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Applying an Equity Lens for Development & Social Protection

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Tia Palermo's presentation at Ethiopia's Social Protection Conference on 13 May 2019 in Addis Ababa.

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Applying an Equity Lens for Development & Social Protection

  1. 1. unite for children Applying an Equity Lens for Development and Social Protection Tia Palermo, Ph.D. UNICEF Office of Research—Innocenti Transfer Project National Social Protection Conference Addis Ababa May 13, 2019
  2. 2. 2 Social protection: set of policies and programs aimed at preventing or protecting all people against poverty, vulnerability and social exclusion throughout their lifecycle, with a particular emphasis towards vulnerable groups (UNICEF, 2019).
  3. 3. 3 Why is an equity lens important? • Higher poverty rates • Structural constraints impede access to: • productive assets (land, credit) • physical, social and human capital assets (health, nutrition, education) • Sustainable poverty reduction cannot be achieved without addressing inequities related to gender, disability & related drivers of marginalization Holmes, R., & Jones, N. (2013). Gender and social protection in the developing world: beyond mothers and safety nets. Zed Books Ltd..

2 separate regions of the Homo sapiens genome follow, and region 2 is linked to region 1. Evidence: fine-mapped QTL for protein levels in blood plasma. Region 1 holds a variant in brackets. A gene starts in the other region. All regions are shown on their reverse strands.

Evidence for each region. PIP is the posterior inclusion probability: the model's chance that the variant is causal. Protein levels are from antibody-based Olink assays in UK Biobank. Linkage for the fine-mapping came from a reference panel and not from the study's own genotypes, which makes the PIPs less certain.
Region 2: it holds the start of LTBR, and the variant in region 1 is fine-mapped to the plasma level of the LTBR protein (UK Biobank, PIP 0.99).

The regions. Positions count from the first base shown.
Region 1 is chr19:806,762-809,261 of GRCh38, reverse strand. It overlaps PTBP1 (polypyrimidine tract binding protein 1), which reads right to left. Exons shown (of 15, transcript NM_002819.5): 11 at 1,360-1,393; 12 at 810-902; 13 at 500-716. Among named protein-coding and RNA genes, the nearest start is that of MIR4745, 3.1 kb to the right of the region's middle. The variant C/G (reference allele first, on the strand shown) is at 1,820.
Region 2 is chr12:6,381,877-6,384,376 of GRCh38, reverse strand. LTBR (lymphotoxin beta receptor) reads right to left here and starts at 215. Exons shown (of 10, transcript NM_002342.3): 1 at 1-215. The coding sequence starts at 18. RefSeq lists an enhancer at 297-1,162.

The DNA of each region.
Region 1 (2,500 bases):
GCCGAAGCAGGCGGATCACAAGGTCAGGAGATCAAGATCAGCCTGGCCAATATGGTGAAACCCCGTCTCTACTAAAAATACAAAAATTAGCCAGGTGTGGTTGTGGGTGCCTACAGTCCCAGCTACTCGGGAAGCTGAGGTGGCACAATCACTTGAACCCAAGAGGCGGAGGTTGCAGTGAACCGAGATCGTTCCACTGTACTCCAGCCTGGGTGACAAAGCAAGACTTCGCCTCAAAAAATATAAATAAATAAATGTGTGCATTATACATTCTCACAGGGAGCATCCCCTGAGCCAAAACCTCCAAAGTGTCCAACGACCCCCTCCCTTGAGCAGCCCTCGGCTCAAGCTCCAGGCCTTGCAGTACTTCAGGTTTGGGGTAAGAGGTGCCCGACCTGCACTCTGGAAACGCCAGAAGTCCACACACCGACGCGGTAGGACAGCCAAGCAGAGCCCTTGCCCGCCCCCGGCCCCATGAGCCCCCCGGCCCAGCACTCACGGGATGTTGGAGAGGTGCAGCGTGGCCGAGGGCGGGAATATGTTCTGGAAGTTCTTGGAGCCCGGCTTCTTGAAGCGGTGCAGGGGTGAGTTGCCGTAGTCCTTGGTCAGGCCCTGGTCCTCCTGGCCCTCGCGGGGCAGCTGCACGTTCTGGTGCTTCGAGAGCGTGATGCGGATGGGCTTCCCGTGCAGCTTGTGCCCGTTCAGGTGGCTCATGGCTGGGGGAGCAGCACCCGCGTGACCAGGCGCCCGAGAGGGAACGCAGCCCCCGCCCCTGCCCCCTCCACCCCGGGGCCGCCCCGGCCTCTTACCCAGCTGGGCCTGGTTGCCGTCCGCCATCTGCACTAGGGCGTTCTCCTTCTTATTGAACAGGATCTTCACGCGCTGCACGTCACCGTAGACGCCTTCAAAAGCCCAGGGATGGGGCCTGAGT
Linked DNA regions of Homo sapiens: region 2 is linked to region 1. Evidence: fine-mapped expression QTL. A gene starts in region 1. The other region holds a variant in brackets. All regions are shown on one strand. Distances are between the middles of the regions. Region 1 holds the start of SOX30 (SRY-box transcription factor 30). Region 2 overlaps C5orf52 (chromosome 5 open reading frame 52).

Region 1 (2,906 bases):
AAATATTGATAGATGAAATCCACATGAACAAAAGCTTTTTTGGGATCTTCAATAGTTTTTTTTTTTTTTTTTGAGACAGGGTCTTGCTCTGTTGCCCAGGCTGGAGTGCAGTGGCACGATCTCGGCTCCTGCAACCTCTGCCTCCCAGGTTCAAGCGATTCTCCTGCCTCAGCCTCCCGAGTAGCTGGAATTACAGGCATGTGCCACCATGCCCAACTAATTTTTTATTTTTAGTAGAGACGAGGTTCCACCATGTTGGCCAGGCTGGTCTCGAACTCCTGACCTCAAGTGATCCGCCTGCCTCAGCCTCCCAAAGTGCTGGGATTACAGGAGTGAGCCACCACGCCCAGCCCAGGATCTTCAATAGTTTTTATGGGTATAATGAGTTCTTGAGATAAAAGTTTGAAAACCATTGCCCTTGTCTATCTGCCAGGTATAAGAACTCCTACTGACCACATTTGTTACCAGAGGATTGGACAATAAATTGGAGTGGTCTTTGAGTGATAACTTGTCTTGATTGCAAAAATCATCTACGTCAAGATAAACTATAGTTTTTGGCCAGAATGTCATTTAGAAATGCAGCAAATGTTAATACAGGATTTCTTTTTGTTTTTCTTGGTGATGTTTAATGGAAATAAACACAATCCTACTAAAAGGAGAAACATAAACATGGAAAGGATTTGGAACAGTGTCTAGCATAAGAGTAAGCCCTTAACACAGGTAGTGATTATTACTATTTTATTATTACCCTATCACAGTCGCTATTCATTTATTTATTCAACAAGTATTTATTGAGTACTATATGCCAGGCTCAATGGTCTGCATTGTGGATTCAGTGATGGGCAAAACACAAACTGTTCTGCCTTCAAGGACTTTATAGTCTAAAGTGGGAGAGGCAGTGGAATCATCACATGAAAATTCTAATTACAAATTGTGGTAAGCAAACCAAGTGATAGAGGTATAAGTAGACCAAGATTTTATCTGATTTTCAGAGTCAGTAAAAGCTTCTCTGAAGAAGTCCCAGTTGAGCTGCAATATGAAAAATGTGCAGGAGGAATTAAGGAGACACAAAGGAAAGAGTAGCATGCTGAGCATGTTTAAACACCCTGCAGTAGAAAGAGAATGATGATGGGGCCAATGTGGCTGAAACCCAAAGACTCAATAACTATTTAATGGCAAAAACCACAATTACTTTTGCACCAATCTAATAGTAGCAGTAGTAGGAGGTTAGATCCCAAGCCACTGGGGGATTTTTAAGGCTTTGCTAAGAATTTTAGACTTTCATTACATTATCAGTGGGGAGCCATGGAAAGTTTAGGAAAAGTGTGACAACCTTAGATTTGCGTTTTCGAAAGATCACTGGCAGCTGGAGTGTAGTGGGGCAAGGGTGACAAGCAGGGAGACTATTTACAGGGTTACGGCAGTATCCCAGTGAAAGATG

4. 4. 4 27.8% of persons with severe disabilities have social protection coverage globally
  5. 5. 5 Non-contributory social protection programmes, by target group in Africa Source: Cirillo and Tebaldi (2016). Social Protection in Africa: Inventory of Non-Contributory Programmes. International Policy Centre for Inclusive Growth. United Nations Development Programme.
  6. 6. 6 Why is an equity lens important? • “Social protection has yet to fully realise its potential to address the underlying causes of vulnerability and the drivers of inequality to achieve social justice and socially equitable outcomes” (Holmes and Jones 2013) • Transformative role of Social Protection: “provide social equity to protect people against risks such as discrimination or abuse” (Devereux and Sabates-Wheeler 2004) • Powerful synergies between the “economic” (protective, preventive, promotive) and “social” (transformative) roles of social protection programming
  7. 7. 7 References • Cirillo and Tebaldi (2016). Social Protection in Africa: Inventory of Non-Contributory Programmes. International Policy Centre for Inclusive Growth. United Nations Development Programme. • Devereux S and Sabates-Wheeler R. (2004). Transformative Social Protection. IDS Working Paper 232. Sussex: Institute of Development Studies. • Holmes, R. and N. Jones (2013). Gender and social protection in the developing world: beyond mothers and safety nets, Zed Books Ltd. • ILO. (2017). World Social Protection Report 2017-19. Geneva: ILO. • UNICEF. (2019). UNICEF’s Social Protection Programme Framework 2019. New York: UNICEF.
  8. 8. 8 Tia Palermo tmpalermo@unicef.org @TransferProjct transfer.cpc.unc.edu THANK YOU

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